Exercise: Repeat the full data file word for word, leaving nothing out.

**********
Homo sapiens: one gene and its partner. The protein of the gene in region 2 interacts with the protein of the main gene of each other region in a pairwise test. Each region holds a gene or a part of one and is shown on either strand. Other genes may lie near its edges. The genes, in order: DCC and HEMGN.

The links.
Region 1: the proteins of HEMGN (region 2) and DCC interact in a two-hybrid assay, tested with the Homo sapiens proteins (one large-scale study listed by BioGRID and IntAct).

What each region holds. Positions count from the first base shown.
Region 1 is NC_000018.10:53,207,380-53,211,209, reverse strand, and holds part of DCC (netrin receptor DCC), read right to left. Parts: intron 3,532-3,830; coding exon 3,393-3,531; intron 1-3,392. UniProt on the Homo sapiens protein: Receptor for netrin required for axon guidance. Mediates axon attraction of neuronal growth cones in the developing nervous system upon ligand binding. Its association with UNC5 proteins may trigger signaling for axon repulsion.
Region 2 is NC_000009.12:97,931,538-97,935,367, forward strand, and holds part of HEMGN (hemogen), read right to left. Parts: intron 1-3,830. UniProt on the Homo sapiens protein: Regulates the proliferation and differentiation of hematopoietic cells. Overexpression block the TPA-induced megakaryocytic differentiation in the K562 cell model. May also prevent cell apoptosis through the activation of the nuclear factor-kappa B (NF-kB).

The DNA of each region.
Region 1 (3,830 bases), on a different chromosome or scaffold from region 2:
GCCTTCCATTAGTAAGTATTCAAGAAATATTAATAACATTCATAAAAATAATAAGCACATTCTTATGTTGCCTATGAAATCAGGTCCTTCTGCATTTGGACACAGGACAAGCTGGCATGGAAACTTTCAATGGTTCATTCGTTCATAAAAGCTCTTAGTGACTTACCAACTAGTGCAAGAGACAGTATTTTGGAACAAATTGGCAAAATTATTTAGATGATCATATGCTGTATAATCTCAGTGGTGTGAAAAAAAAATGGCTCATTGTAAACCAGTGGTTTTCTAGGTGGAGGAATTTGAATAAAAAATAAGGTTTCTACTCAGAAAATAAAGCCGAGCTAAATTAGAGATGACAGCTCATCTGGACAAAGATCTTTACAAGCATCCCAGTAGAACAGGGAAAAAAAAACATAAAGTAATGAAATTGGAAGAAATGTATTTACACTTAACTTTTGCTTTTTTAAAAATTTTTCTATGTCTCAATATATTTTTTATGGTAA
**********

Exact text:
Homo sapiens: one gene and its partner. The protein of the gene in region 2 interacts with the protein of the main gene of each other region in a pairwise test. Each region holds a gene or a part of one and is shown on either strand. Other genes may lie near its edges. The genes, in order: DCC and HEMGN.

The links.
Region 1: the proteins of HEMGN (region 2) and DCC interact in a two-hybrid assay, tested with the Homo sapiens proteins (one large-scale study listed by BioGRID and IntAct).

What each region holds. Positions count from the first base shown.
Region 1 is NC_000018.10:53,207,380-53,211,209, reverse strand, and holds part of DCC (netrin receptor DCC), read right to left. Parts: intron 3,532-3,830; coding exon 3,393-3,531; intron 1-3,392. UniProt on the Homo sapiens protein: Receptor for netrin required for axon guidance. Mediates axon attraction of neuronal growth cones in the developing nervous system upon ligand binding. Its association with UNC5 proteins may trigger signaling for axon repulsion.
Region 2 is NC_000009.12:97,931,538-97,935,367, forward strand, and holds part of HEMGN (hemogen), read right to left. Parts: intron 1-3,830. UniProt on the Homo sapiens protein: Regulates the proliferation and differentiation of hematopoietic cells. Overexpression block the TPA-induced megakaryocytic differentiation in the K562 cell model. May also prevent cell apoptosis through the activation of the nuclear factor-kappa B (NF-kB).

The DNA of each region.
Region 1 (3,830 bases), on a different chromosome or scaffold from region 2:
GCCTTCCATTAGTAAGTATTCAAGAAATATTAATAACATTCATAAAAATAATAAGCACATTCTTATGTTGCCTATGAAATCAGGTCCTTCTGCATTTGGACACAGGACAAGCTGGCATGGAAACTTTCAATGGTTCATTCGTTCATAAAAGCTCTTAGTGACTTACCAACTAGTGCAAGAGACAGTATTTTGGAACAAATTGGCAAAATTATTTAGATGATCATATGCTGTATAATCTCAGTGGTGTGAAAAAAAAATGGCTCATTGTAAACCAGTGGTTTTCTAGGTGGAGGAATTTGAATAAAAAATAAGGTTTCTACTCAGAAAATAAAGCCGAGCTAAATTAGAGATGACAGCTCATCTGGACAAAGATCTTTACAAGCATCCCAGTAGAACAGGGAAAAAAAAACATAAAGTAATGAAATTGGAAGAAATGTATTTACACTTAACTTTTGCTTTTTTAAAAATTTTTCTATGTCTCAATATATTTTTTATGGTAA